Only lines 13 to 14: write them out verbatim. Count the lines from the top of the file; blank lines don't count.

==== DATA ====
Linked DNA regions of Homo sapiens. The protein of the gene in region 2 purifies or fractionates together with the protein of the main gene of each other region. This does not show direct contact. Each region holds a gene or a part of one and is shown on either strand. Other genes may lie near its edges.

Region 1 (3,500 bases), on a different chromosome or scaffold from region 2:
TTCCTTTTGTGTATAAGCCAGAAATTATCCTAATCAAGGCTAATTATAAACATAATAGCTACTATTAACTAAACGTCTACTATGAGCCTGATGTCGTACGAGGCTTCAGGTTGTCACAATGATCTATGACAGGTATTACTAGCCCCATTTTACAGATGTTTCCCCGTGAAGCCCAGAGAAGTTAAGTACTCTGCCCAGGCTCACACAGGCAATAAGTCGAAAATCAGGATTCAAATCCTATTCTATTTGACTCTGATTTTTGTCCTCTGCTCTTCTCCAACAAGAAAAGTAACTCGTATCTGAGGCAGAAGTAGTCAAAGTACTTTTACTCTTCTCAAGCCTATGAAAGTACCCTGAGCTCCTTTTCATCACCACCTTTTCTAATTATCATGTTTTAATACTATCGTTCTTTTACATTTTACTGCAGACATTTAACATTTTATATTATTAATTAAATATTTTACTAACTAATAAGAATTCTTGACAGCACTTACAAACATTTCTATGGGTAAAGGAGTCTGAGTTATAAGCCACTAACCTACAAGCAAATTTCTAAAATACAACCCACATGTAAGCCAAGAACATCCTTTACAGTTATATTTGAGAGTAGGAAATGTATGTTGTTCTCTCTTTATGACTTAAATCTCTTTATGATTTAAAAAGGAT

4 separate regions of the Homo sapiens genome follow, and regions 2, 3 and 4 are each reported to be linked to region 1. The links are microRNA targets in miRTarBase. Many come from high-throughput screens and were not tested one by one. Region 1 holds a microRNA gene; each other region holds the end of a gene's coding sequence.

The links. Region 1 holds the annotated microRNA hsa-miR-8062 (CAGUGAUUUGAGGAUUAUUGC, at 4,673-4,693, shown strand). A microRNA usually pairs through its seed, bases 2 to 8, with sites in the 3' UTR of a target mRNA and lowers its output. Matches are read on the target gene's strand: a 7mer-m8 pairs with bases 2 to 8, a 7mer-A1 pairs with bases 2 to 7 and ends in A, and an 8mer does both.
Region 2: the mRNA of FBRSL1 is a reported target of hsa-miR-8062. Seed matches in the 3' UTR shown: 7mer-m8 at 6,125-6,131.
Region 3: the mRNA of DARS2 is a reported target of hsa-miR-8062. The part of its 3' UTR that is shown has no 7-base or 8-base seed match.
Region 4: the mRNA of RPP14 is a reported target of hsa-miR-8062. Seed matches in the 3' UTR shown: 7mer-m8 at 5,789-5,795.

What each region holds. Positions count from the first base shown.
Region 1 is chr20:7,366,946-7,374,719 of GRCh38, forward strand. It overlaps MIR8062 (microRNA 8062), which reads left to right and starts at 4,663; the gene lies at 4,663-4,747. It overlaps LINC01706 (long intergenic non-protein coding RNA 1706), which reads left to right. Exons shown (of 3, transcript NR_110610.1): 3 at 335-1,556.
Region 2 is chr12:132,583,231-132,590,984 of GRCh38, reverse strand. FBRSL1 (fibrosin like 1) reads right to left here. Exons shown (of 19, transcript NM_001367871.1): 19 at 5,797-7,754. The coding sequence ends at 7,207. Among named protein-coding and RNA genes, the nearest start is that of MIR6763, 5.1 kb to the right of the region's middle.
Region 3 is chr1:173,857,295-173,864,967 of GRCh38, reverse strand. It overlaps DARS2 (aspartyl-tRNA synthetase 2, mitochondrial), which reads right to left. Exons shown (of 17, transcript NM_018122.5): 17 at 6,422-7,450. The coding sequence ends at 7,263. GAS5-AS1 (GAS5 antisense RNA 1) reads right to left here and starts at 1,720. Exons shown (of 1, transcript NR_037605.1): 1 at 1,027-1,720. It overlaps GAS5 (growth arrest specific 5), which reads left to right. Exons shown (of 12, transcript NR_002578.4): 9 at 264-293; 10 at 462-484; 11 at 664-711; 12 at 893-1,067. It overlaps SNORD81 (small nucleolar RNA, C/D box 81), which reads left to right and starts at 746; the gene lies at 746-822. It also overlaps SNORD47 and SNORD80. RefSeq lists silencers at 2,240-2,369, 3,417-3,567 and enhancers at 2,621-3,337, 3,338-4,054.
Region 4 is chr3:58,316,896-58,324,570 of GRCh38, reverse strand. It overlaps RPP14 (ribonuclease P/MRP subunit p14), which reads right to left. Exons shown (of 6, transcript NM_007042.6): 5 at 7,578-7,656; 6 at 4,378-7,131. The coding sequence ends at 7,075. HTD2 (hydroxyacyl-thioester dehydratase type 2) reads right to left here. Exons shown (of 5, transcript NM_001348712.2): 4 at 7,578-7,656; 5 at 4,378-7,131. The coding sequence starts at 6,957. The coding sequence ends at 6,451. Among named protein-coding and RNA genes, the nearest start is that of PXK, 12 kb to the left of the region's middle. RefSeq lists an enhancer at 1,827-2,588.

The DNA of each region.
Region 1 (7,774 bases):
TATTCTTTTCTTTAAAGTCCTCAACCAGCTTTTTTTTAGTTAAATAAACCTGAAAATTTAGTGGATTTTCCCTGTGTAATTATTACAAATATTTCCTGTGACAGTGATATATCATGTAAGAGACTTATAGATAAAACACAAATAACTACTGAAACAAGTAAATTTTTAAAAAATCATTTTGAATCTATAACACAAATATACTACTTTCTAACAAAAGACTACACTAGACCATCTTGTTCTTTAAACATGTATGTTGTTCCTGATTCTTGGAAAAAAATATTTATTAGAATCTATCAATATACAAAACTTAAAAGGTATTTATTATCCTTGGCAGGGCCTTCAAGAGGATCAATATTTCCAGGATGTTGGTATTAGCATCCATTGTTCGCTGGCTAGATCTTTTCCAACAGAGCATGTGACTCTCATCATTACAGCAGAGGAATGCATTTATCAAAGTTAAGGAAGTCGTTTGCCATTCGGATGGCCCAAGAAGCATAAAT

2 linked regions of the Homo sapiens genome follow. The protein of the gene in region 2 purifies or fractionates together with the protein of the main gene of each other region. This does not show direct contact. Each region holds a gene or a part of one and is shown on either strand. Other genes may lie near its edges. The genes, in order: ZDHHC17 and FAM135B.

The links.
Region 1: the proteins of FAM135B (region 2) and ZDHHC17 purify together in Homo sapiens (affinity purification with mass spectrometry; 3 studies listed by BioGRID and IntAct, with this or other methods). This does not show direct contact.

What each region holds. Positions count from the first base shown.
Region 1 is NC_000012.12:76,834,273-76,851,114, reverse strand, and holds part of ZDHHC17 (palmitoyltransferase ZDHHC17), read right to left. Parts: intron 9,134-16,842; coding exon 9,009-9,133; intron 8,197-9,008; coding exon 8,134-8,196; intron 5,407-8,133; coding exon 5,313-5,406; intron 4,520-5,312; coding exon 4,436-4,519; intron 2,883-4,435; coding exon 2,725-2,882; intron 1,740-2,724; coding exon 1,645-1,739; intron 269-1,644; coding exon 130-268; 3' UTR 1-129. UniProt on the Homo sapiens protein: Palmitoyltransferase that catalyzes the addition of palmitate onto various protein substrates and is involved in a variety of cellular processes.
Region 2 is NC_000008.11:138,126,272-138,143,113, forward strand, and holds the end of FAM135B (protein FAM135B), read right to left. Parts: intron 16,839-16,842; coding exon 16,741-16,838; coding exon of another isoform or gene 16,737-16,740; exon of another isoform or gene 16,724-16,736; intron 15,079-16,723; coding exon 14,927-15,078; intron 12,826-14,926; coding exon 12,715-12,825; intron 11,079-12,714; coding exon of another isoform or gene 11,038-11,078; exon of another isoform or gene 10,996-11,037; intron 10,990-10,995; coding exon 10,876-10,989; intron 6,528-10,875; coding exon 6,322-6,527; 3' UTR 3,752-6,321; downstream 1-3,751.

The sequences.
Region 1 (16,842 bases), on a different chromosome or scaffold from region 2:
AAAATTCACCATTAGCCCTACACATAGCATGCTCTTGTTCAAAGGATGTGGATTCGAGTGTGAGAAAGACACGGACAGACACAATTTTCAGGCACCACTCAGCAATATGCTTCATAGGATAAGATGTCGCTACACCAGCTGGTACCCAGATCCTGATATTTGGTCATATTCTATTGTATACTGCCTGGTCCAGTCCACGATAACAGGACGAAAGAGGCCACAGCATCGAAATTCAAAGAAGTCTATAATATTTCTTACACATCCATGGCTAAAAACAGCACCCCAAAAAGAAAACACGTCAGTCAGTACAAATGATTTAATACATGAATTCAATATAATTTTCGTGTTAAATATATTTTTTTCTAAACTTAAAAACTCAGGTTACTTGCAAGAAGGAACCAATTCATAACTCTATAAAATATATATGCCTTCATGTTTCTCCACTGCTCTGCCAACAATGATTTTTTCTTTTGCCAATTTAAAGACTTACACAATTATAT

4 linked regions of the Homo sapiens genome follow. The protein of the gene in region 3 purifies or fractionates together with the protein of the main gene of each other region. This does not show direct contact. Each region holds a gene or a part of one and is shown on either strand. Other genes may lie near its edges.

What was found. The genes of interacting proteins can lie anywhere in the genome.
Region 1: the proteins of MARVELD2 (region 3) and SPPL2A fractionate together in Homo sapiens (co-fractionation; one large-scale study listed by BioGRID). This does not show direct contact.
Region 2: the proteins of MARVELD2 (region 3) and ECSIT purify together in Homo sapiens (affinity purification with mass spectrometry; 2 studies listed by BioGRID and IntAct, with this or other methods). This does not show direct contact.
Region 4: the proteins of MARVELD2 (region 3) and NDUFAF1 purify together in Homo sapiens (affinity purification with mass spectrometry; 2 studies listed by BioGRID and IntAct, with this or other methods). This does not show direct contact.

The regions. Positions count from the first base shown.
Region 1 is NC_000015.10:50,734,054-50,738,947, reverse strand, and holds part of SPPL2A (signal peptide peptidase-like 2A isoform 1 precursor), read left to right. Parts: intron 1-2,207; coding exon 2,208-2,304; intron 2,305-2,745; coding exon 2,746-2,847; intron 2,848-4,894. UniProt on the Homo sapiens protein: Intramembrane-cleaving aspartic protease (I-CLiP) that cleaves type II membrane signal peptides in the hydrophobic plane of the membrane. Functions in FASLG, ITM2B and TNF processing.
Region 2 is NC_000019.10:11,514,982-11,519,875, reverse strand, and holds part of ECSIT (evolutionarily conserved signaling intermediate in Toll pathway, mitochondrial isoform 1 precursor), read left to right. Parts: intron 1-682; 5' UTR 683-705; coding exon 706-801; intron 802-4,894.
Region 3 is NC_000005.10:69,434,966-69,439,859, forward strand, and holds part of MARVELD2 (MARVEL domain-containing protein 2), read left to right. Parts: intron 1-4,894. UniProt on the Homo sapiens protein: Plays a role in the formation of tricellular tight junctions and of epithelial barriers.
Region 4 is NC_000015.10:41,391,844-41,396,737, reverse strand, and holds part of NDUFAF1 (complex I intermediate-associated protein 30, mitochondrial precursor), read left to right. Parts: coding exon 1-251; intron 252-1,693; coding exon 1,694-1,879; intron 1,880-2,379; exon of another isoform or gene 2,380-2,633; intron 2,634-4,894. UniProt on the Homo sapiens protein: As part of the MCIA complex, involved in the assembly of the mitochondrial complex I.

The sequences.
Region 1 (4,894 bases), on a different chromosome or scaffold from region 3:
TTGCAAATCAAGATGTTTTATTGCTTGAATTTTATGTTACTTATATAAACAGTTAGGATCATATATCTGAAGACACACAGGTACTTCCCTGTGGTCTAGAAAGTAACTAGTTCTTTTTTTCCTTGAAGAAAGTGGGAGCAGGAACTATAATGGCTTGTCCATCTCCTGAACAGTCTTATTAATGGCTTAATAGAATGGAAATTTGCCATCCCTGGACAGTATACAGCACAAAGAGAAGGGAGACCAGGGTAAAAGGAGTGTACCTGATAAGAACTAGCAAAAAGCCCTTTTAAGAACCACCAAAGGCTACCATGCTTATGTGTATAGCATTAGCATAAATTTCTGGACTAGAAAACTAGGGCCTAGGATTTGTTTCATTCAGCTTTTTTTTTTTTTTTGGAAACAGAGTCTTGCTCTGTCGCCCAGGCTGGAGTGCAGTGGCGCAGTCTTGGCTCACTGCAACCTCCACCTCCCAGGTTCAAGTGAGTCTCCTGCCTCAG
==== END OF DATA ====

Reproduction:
Region 4 is chr3:58,316,896-58,324,570 of GRCh38, reverse strand. It overlaps RPP14 (ribonuclease P/MRP subunit p14), which reads right to left. Exons shown (of 6, transcript NM_007042.6): 5 at 7,578-7,656; 6 at 4,378-7,131. The coding sequence ends at 7,075. HTD2 (hydroxyacyl-thioester dehydratase type 2) reads right to left here. Exons shown (of 5, transcript NM_001348712.2): 4 at 7,578-7,656; 5 at 4,378-7,131. The coding sequence starts at 6,957. The coding sequence ends at 6,451. Among named protein-coding and RNA genes, the nearest start is that of PXK, 12 kb to the left of the region's middle. RefSeq lists an enhancer at 1,827-2,588.

The DNA of each region.